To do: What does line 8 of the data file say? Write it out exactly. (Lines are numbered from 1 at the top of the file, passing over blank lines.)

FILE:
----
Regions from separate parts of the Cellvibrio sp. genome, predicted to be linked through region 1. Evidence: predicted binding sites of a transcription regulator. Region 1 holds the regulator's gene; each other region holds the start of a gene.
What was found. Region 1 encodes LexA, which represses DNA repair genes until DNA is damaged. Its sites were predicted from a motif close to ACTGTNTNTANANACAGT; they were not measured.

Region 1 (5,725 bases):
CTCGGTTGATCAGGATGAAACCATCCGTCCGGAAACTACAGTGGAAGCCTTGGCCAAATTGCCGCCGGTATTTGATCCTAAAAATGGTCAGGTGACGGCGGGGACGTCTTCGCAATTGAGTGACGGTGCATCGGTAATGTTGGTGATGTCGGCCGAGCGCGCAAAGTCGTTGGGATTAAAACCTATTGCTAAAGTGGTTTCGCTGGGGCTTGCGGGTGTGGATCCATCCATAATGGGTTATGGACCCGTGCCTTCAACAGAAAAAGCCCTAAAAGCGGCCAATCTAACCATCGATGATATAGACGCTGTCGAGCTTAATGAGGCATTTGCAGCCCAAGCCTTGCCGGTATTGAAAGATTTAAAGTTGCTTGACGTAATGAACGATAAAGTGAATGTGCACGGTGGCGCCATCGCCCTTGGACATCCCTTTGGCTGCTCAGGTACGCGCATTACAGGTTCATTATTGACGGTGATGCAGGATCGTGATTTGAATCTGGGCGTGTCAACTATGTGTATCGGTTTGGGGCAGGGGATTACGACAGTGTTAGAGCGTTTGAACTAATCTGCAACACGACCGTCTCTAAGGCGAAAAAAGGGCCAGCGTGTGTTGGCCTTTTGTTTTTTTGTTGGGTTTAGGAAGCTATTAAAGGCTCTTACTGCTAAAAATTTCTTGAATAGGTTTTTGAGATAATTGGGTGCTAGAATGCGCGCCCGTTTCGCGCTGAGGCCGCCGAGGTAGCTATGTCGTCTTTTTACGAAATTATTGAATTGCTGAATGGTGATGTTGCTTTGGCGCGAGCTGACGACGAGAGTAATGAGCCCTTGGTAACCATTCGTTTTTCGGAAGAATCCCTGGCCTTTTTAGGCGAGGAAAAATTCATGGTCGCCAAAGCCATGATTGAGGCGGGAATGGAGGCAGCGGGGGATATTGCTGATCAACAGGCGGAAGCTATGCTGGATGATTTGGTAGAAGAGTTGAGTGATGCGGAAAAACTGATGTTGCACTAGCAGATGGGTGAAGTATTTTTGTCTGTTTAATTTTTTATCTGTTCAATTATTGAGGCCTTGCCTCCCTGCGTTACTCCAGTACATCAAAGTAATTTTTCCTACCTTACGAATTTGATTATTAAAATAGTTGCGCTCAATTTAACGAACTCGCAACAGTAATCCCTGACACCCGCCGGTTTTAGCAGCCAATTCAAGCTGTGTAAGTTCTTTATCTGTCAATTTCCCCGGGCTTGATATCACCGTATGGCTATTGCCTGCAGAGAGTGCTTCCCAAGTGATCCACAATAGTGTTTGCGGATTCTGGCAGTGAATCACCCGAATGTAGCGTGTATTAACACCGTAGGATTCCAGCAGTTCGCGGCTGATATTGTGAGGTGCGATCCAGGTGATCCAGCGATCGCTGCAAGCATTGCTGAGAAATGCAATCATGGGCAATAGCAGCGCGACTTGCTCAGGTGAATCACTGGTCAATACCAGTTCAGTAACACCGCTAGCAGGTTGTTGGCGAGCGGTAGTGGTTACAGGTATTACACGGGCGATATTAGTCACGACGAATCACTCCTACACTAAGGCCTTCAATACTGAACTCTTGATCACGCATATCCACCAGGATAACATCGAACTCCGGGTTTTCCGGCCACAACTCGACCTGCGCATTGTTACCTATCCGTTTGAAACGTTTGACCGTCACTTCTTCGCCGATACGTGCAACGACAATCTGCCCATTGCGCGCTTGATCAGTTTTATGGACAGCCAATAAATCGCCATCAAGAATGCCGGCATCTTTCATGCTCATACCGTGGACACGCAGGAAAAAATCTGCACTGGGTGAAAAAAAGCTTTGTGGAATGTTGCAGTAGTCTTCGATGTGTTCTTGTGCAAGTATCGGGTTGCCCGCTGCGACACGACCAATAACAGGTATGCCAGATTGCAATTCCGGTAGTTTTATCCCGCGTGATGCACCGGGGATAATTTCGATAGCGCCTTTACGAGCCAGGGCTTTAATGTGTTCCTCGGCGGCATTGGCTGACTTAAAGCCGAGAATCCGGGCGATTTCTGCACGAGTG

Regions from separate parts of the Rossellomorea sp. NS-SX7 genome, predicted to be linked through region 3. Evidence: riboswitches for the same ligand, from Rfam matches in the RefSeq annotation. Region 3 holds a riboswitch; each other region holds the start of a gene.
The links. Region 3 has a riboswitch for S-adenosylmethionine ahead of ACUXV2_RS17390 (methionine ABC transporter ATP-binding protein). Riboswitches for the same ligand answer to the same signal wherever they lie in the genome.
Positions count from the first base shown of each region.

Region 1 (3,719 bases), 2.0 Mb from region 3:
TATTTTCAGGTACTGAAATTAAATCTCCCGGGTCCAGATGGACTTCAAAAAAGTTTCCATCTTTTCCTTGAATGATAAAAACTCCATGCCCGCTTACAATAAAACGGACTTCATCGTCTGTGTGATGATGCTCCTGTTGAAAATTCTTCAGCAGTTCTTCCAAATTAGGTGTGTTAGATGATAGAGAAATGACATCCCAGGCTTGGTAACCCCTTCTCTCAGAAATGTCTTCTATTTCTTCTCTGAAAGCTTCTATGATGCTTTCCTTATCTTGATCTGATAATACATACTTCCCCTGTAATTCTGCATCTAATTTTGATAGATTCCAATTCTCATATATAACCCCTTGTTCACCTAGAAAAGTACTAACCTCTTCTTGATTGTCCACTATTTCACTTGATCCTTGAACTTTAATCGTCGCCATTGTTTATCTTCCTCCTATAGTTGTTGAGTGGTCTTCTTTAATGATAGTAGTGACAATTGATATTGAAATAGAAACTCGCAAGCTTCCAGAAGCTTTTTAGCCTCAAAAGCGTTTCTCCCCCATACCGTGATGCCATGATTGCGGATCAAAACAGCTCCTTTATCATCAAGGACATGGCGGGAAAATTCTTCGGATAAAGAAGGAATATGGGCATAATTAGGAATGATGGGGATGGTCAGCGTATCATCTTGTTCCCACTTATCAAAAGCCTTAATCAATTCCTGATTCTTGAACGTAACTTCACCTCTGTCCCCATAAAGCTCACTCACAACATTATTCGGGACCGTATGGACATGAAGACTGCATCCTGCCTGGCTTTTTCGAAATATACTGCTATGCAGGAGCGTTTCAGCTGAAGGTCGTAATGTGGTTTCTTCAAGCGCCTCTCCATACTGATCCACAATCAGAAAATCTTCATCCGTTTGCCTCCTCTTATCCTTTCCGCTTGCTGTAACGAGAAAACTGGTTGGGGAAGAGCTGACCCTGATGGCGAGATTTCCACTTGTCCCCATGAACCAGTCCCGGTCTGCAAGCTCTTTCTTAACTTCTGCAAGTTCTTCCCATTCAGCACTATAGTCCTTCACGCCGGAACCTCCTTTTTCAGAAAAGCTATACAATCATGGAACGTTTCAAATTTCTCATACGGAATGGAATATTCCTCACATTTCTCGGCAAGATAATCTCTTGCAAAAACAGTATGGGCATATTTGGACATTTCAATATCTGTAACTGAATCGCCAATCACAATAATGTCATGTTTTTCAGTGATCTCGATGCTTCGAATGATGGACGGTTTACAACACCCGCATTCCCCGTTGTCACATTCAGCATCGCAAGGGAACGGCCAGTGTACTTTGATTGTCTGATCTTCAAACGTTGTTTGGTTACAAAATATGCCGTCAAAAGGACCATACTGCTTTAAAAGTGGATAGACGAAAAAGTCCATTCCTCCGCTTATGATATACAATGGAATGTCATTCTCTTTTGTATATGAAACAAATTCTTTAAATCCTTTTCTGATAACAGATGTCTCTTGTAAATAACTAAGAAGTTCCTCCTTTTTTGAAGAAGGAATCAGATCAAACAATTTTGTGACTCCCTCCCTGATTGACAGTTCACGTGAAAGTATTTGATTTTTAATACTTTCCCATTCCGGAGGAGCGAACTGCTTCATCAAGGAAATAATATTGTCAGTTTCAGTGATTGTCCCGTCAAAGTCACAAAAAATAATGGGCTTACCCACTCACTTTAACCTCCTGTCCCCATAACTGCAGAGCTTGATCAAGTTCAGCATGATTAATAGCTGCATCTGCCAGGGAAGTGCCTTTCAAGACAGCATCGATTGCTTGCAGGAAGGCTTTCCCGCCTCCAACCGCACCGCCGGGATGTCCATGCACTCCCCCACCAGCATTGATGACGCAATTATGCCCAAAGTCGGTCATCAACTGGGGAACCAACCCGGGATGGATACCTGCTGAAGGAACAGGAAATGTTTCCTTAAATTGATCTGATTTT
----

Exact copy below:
Region 1 (3,719 bases), 2.0 Mb from region 3: